The United States Department of the Treasury’s Financial Crimes Enforcement Network (FinCEN) recently reported an extension to the Report of Foreign Bank and Financial Accounts (FBAR) deadline. The agency, which oversees this form, notes the extension is the result of a misprint on the website that caused some confusion.

What was the misprint?

It appears the federal agency accidentally posted a notice on the website stating it had pushed the FBAR filing deadline back from October 15, 2020 to December 31, 2020. In actuality, it meant to say that certain taxpayers may qualify for an extension due to natural disasters. Those who qualified would receive the extension noted above.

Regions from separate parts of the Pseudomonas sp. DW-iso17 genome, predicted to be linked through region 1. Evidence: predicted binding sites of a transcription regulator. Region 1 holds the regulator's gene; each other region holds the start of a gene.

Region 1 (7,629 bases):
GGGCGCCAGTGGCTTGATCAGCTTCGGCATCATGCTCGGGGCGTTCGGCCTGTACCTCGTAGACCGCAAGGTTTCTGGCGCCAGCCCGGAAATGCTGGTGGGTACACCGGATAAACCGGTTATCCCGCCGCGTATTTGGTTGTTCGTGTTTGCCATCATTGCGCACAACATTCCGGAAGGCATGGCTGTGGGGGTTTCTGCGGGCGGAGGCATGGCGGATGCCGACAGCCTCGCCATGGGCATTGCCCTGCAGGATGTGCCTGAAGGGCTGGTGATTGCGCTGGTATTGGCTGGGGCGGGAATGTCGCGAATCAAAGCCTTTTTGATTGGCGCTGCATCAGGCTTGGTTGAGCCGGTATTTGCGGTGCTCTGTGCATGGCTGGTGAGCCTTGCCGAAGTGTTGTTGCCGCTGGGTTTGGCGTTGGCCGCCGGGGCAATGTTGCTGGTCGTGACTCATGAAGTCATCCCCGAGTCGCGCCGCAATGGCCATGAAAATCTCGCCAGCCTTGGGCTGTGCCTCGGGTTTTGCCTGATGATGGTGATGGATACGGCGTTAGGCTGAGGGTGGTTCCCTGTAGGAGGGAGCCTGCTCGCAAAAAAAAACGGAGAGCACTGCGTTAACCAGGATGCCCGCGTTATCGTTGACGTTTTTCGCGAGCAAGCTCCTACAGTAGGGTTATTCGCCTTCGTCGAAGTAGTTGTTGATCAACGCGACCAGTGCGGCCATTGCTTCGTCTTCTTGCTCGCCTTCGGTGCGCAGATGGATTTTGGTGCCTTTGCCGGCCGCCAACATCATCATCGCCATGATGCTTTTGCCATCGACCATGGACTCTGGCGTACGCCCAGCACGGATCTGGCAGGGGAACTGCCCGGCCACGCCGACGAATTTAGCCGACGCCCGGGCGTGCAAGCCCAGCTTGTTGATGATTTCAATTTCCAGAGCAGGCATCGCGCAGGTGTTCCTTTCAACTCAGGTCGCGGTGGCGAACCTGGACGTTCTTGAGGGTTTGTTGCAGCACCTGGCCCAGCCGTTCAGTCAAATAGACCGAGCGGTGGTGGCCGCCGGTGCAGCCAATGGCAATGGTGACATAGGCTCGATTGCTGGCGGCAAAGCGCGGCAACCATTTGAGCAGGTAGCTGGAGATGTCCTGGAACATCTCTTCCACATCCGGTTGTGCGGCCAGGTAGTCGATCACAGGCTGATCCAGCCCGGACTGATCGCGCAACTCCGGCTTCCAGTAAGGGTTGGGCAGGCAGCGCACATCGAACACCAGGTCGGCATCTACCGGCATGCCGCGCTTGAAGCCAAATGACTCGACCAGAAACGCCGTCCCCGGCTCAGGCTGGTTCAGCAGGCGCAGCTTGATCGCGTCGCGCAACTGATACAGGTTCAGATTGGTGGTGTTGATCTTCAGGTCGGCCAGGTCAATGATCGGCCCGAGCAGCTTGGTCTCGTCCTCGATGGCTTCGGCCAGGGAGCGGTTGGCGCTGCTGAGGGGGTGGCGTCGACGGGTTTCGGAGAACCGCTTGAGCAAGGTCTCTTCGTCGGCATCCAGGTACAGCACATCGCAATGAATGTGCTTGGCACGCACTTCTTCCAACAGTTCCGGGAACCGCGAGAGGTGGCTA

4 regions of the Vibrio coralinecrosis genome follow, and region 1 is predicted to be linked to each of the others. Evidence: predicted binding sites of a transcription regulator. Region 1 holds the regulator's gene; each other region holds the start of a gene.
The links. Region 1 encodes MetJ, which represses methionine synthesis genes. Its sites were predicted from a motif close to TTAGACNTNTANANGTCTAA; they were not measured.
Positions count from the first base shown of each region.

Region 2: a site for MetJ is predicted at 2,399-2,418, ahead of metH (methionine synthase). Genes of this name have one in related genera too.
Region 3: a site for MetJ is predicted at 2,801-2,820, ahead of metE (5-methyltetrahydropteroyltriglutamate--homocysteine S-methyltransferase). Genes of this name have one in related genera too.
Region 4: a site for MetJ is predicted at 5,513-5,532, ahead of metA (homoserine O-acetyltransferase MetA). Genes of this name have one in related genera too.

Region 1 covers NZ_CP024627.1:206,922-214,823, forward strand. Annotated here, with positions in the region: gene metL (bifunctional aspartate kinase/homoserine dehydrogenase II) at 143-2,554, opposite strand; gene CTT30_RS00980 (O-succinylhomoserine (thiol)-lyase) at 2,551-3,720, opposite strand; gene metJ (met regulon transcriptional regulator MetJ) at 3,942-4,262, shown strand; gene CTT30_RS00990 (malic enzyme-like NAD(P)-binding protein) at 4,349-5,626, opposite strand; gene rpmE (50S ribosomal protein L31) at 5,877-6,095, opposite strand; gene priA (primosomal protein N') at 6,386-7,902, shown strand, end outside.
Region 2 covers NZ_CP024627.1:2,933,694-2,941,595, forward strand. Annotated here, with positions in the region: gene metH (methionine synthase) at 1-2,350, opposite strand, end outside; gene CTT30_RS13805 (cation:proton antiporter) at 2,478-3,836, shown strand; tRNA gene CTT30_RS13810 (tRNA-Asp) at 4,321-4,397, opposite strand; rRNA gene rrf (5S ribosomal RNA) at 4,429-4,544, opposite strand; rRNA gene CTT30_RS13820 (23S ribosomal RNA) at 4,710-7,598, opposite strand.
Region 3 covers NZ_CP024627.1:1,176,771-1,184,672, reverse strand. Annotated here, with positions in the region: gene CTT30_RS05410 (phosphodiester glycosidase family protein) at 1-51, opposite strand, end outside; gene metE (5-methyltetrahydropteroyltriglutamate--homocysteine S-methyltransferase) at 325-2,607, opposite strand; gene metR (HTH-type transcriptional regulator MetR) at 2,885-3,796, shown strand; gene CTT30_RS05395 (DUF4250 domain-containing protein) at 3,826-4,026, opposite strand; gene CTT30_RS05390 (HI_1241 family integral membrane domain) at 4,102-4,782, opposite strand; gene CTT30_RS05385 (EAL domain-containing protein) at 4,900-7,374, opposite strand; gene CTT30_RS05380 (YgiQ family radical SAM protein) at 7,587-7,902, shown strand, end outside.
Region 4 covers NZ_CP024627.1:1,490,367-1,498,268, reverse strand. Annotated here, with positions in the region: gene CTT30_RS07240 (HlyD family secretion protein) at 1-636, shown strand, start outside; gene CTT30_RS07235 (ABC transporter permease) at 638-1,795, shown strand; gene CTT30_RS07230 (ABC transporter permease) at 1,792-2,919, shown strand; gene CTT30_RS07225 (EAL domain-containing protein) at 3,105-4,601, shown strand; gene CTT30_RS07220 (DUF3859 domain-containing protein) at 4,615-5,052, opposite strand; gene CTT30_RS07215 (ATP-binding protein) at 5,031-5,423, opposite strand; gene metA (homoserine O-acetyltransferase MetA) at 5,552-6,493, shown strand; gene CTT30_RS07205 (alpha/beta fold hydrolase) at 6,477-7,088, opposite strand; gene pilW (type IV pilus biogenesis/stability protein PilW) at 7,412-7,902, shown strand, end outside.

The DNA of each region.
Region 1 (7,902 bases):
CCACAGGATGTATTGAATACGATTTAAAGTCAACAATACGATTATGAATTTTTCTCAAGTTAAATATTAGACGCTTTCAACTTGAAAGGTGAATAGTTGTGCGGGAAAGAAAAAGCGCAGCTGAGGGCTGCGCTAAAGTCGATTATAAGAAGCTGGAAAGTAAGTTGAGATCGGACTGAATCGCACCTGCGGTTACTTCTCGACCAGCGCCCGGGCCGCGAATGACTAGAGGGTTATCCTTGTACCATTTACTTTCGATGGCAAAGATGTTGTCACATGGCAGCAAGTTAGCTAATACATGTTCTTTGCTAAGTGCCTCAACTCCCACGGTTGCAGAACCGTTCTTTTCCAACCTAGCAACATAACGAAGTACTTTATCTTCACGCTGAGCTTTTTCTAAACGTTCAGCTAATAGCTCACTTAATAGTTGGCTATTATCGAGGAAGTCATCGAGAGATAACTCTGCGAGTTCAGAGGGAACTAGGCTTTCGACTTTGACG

The extension was not as meant as a blanket extension for all taxpayers.

What does this mean for taxpayers?

The agency recognized that the posting may have caused confusion and led taxpayers to fail to file their FBAR by the October 15 deadline. As such, they have agreed to extend the deadline for 2019 FBAR filings to October 31, 2020.

Do I need to file a FBAR?

The United States government requires taxpayers who have a financial interest, signature authority or any other authority over a financial account that is located outside of the United States to report the asset if it is valued at over $10,000 at any time during the tax year. There are some exceptions to this reporting requirement. Taxpayers who hold such assets in a foreign country within a military banking facility, for example, are generally not required to file an FBAR. Certain retirement accounts also qualify for an exception.

A failure to report the asset can result in serious consequences. As such, it is wise for those who think they may need to report foreign assets to seek legal counsel to discuss their options. The attorneys at Goldburd McCone are familiar with foreign asset reporting requirements and can provide guidance.